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Degrees Explained: Optical Engineering

optical engineering
This field of study is a mix of physics and engineering that studies the way light is produced, transmitted, detected and measured. Source: Yasuyoshi Chiba/AFP

What does a camera, an LED, a display, a lens, a laser all have in common? An optical system. Someone who has a degree in optical engineering makes the optical system world go round by applying the concepts of optics to research, design and develop applications. 

This field of study is a mix of physics and engineering that studies the way light is produced, transmitted, detected and measured. Who can you look up to in this field? Jean-Angelo Beraldin is an award-winning optical engineer who stands out. 

Alongside his colleagues, he’s come up with laser scanners that help big companies like NASA crews to inspect shuttles for space. He also focuses on cultural artefacts where his scanners can take pictures of every single detail in an old painting. Beraldin once spent two nights analysing Leonardo Da Vinci’s “Mona Lisa” painting using his lasers. Apart from space and Renaissance masterpieces, he also scans tombs, caves, paintings, sculptures and so forth. 

If you aspire to follow his path, a master’s degree in optical engineering is a good start. Here’s what you should know before applying:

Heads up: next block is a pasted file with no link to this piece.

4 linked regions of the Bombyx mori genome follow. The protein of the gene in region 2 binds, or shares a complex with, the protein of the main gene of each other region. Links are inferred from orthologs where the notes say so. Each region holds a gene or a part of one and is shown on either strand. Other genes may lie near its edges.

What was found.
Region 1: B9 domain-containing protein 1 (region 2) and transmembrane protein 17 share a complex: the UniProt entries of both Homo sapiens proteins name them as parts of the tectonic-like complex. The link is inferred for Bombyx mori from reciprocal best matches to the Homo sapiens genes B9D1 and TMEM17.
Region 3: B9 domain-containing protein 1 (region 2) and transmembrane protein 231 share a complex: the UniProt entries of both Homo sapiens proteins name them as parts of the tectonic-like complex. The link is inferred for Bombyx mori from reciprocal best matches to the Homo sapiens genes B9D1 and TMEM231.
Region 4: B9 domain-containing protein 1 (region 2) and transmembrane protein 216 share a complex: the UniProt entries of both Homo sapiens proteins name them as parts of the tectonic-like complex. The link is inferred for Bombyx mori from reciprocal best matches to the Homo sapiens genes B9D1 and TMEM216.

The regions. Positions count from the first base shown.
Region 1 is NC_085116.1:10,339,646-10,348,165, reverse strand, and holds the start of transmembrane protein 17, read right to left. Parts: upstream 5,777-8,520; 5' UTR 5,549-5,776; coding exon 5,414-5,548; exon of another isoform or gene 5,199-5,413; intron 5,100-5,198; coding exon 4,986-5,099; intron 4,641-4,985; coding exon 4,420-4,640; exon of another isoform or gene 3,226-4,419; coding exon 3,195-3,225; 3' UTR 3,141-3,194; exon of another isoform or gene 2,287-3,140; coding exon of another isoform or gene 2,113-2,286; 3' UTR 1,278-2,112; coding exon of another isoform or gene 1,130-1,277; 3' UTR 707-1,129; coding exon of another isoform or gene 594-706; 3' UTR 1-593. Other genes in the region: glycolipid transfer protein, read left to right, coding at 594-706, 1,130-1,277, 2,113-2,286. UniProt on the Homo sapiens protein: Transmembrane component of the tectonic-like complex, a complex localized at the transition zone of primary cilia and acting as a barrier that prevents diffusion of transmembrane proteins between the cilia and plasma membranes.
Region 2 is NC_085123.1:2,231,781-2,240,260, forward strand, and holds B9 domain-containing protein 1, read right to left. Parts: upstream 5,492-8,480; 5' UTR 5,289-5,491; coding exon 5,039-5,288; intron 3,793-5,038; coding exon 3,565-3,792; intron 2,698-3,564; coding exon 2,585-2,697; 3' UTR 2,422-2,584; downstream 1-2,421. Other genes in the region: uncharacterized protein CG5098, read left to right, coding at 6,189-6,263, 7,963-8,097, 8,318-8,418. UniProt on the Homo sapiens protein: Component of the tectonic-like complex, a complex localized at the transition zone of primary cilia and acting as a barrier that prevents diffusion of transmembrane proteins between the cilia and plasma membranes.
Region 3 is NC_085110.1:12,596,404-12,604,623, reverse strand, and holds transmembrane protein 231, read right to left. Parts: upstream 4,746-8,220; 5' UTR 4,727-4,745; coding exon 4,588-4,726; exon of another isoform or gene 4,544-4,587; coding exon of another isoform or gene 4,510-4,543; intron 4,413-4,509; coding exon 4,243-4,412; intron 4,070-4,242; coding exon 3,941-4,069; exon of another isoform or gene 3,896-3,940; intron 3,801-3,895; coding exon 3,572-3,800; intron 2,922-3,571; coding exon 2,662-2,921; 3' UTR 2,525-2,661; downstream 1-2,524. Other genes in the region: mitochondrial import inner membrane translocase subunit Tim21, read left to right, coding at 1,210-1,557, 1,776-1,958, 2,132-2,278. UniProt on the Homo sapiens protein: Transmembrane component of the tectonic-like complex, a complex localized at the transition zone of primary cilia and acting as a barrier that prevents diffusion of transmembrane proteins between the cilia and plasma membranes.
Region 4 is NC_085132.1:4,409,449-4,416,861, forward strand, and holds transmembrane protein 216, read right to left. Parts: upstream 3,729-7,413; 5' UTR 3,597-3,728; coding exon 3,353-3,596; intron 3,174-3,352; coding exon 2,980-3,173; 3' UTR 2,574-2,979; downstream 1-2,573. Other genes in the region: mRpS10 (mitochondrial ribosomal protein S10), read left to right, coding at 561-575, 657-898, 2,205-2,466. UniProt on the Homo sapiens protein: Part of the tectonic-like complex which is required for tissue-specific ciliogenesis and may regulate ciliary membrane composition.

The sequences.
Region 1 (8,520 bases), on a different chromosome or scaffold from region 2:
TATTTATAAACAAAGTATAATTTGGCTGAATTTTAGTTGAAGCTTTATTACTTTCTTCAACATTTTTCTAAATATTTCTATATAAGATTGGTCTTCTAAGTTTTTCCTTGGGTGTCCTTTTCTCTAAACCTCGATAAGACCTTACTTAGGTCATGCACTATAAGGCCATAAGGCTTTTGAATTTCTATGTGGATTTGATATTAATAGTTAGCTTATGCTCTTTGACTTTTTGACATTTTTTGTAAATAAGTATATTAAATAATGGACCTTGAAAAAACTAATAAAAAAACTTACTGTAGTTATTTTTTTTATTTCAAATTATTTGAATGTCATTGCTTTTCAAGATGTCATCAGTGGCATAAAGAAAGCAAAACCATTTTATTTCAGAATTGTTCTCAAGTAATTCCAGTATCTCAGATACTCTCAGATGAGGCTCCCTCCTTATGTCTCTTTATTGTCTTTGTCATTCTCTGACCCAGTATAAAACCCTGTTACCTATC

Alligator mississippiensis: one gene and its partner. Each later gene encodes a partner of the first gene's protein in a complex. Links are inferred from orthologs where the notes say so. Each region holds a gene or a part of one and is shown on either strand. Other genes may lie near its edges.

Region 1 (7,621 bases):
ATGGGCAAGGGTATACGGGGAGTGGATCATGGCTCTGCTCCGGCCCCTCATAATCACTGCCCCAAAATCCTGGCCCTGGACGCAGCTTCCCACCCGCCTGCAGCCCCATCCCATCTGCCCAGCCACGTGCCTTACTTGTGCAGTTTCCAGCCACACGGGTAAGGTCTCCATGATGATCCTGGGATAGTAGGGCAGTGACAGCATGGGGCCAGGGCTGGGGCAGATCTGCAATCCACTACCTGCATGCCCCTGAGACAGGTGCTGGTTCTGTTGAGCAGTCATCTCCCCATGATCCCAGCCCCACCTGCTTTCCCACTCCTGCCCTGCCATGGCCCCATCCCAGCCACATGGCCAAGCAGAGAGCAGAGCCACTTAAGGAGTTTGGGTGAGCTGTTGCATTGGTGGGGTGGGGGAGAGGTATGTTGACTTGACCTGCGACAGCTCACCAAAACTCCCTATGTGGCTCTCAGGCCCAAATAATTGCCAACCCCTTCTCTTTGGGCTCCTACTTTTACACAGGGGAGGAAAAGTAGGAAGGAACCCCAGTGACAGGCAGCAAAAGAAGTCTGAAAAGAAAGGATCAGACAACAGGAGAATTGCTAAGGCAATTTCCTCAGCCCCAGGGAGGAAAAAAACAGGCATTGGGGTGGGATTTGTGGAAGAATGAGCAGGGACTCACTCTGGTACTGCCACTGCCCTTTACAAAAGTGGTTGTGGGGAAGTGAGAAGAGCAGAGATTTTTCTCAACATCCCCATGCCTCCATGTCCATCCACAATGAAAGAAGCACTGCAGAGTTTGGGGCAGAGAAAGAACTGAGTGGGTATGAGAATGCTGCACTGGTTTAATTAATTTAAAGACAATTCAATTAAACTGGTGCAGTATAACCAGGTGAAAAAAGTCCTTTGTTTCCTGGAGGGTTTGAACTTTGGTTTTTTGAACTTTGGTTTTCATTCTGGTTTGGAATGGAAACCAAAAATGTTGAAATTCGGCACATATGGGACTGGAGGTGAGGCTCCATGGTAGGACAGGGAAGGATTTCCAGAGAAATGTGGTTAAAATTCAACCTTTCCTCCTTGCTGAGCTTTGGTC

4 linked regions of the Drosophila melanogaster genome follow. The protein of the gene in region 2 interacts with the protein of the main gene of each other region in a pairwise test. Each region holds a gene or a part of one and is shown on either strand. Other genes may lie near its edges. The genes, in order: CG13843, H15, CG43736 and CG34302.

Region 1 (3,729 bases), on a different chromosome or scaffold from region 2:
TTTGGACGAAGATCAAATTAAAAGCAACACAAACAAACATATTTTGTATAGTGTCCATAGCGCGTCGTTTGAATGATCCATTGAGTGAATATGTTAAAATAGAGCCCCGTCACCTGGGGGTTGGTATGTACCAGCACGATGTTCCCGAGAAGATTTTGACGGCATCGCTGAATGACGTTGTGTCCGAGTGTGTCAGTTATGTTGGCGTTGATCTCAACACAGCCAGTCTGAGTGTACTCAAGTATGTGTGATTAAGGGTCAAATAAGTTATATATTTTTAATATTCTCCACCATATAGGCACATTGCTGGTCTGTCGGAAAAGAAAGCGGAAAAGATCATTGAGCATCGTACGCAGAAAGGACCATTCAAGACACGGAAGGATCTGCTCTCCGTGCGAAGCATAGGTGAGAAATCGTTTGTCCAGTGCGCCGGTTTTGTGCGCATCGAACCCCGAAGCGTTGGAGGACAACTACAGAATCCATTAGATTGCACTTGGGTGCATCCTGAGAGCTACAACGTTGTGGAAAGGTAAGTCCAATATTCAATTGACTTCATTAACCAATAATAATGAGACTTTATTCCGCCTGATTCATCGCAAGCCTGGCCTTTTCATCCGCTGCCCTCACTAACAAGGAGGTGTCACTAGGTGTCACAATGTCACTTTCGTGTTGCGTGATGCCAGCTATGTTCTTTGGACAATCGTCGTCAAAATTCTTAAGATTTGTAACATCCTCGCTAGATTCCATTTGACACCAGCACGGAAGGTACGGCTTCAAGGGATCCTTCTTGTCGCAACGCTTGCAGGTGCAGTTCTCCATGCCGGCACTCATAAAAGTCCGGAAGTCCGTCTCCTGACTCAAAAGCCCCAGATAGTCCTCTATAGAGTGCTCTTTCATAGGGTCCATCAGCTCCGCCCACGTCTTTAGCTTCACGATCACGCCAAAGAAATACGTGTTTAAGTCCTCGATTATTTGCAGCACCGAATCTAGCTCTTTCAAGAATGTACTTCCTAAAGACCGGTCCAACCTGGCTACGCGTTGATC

Entry requirements

A master’s degree in optical engineering prepares you specifically for a job in this industry and to apply for this programme, a bachelor of science in science or engineering is required. This gruelling course will typically have you complete 36 credit hours of coursework and 12 credit hours of thesis work.

What you’ll learn

The objective of this programme is to prepare you to advance in the field of physics or optical engineering. You will learn about biomedical signal processing, optoelectronics and biomedical imaging, and more. Along with formulating, analysing and solving complex engineering problems, you’ll also develop the ability to conduct experiments.

At the University of Arizona, students get to work with professors on significant projects like the the Large Synoptic Survey Telescope, Giant Magellan Telescope and OSIRIS-REx, an unmanned probe set to launch in 2016 and land on and sample an asteroid before returning to Earth. At UCD Dublin, students can participate in professional work experience for six to eight months of their two-year programme.

optical engineering

Researcher Hideyuki Adachi of Japan’s optical maker Olympus, wearing a head mount display, operates a micro catheter with a diameter of 1.5mm through a model of a blood vessel at the company’s basic research laboratory. Source: Yoshikazu Tsuno/AFP

Where to go after

As a graduate with the know-how to design and test devices that use optics (cameras, lasers, microscopes and refractometers), you can apply your skills across a large section of different industries. This includes agriculture, aerospace, computers, entertainment, lighting, medicine, and oil and textiles to name a few. The median salary for an optical engineer is US$91,049 for 2020 according to the US Bureau of Labour Statistics